For followers of the Minnesota Vikings, it is shared knowledge that rookie Justin Jefferson has exceeded all expectations through seven weeks of the 2020 season. His early stardom is solidified as Jefferson is the NFL’s top wideout per Pro Football Focus. His stablemate, Adam Thielen, ranks No. 3. Minnesota’s wide-receiver twosome is one of the few cinders on this current squad. It is probably what keeps fans’ interests, truth be told. The Thielen-Jefferson tandem is salt vs. pepper, age vs. experience, and blue-collar vs. sizzle.
This article will not dig further into the accolades of the pass-catchers because it is an
established fact that the two men are prolific.
But there are a handful of other bright spots on the roster that may not be readily known.
Enthusiasts of the Vikings get bogged down in the wretchedness of the team’s 1-5 record that the positives are often nullified. Some players that were not foreshadowed to flourish have displayed signs of promise, albeit sometimes in small sample sizes.
Here are some of the grades that may raise eyebrows.
Todd Davis, PFF Grade = 70.2
16th Best LB in NFL
Foremost, this is a tiny sample size compared to his peers. There is assuredly that caveat.
Davis has played just four games with limited snaps whereas men like Eric Kendricks play
nearly every down.
However, owning a high grade such as Davis’ in smaller spots is certainly better than a score south of 50. Of course, his score might dip if he was an every-down linebacker, but that is merely speculative. His score could skyrocket; we do not know.
This is promising because the Vikings may opt to move on from Anthony Barr this offseason.
Minnesota could be on the cusp of a rebuild or retooling, and Barr’s sizable contract is not wholly conducive to those processes. Davis’ job application for the successor would not be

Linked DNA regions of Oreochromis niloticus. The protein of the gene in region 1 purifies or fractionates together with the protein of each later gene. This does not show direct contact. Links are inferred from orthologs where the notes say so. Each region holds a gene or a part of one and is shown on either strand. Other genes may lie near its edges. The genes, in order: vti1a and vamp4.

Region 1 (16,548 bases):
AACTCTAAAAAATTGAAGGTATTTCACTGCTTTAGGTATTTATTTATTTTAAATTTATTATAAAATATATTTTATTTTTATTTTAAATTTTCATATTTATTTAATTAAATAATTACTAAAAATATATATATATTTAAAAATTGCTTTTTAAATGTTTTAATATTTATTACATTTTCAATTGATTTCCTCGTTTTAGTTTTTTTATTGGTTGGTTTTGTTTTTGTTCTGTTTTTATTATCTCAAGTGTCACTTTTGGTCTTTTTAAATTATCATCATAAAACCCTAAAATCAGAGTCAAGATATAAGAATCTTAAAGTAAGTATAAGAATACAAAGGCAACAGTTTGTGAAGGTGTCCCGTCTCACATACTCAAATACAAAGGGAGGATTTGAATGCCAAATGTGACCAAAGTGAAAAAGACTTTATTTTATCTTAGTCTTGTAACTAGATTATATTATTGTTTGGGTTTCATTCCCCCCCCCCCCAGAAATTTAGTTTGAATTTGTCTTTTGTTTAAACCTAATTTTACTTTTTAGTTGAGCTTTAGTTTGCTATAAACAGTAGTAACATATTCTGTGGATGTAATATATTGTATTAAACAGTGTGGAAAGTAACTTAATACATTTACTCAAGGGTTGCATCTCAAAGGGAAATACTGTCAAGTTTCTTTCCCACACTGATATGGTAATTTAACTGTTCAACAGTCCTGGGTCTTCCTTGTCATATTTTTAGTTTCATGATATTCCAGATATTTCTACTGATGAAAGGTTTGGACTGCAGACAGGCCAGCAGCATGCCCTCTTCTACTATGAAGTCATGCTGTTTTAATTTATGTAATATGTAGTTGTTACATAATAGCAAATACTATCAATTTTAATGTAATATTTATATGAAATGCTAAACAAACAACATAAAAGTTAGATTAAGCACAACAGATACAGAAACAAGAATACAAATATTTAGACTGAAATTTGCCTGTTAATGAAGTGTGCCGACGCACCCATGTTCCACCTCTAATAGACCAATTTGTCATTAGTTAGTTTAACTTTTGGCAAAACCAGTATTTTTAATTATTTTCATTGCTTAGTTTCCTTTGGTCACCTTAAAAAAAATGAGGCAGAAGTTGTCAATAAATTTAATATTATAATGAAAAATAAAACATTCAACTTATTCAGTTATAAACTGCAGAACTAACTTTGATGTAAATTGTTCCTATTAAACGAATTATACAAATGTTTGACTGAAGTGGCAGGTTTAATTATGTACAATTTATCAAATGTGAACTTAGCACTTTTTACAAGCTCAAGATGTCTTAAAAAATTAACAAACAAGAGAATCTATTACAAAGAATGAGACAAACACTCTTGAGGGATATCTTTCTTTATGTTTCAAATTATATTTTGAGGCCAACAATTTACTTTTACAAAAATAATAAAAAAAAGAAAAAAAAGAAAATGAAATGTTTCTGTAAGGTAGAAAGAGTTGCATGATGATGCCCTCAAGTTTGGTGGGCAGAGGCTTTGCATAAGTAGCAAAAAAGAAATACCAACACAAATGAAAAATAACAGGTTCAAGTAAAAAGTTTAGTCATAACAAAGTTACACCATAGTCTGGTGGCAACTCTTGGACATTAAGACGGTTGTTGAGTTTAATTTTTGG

Shamar Stephen, PFF Grade = 65.1
56th Best Interior DL in NFL
Here is one of the tricky ones. Nobody at Vikings Territory is stating that Stephen is a star. Yet,
with his smaller-than-Linval stature, he is manning the nose tackle position with some respectability. The Vikings defensive coaches love him. He was not a very fearful 3-technique lineman in 2019, but his transition to undersized nose tackle has been relatively profitable. For
perspective, Linval Joseph’s PFF grade thru seven weeks with the Los Angeles Chargers is
67.9 – not leaps and bound better than his replacement.
Stephen’s performance at nose tackle has been serviceable in Michael Pierce’s absence.
Pat Elflein, PFF Grade = 60.0
60th Best G in NFL
This is not all that good – we get it. Elflein is flies-to-honey regarding criticism. His first season in the NFL, 2017, was quite propitious. After that, it has been a downward spiral, at least as far expectations are concerned.
Elflein is another one with limited action in 2020. He was injured in Week 1 during a loss to the
Packers at U.S. Bank Stadium. Ergo, he’s only played 52 snaps. The sole reason Elflein was mentioned in this piece is that of his replacement. When Elflein was designated to injured reserve, the hot optimism was that second-year guard Dru Samia would fare better. He has not.
To put it bluntly, he has been the worst offensive linemen in the NFL (PFF Grade = 33.3).
Elflein-into-Samia because “it cannot really get any worse” is a be-careful-what-you-wish-for
Ifeadi Odenigbo, PFF Grade = 61.9
58th Best EDGE in NFL
The case of Odenigbo is another one where the player has not been stellar, but perhaps better
than one might surmise. The 26-year-old finished the 2019 season strong and was theorized to
be the starting defensive end when Everson Griffen signed with Dallas (before the Yannick
Ngakoue trade). Then, Danielle Hunter was lost for the season, and Odenigbo’s starting role was cemented. Hell, he is the best defensive end on the Vikings roster at the moment.
Although his 61.9 PFF grade will not demand All-Pro honors, it is better than notable EDGE
rushers like Shaquil Barrett, Ryan Kerrigan, Preston Smith, Matthew Judon, and Frank Clark.
Kirk Cousins, PFF Grade = 81.4
9th Best QB in NFL
Most see Cousins’ 2020 campaign through a lens of unrelenting pessimism and subsequent bias. The Michigan State alumnus is probably the most polarizing football player in Minnesota Vikings history.
around “get rid of Cousins because he is overpaid.” You can set your wristwatch to it.
Cousins’ 2020 output through seven weeks is the statistical worst of his career. He is not having the type of season generally associate with his name. Nevertheless, Cousins remains a Top 10 signal-caller by PFF’s scoring system. PFF has no vested interest in cooking Cousins’ score for
the betterment of the Vikings.
His PFF grade is momentarily higher than Lamar Jackson and Kyler Murray. Weird, huh?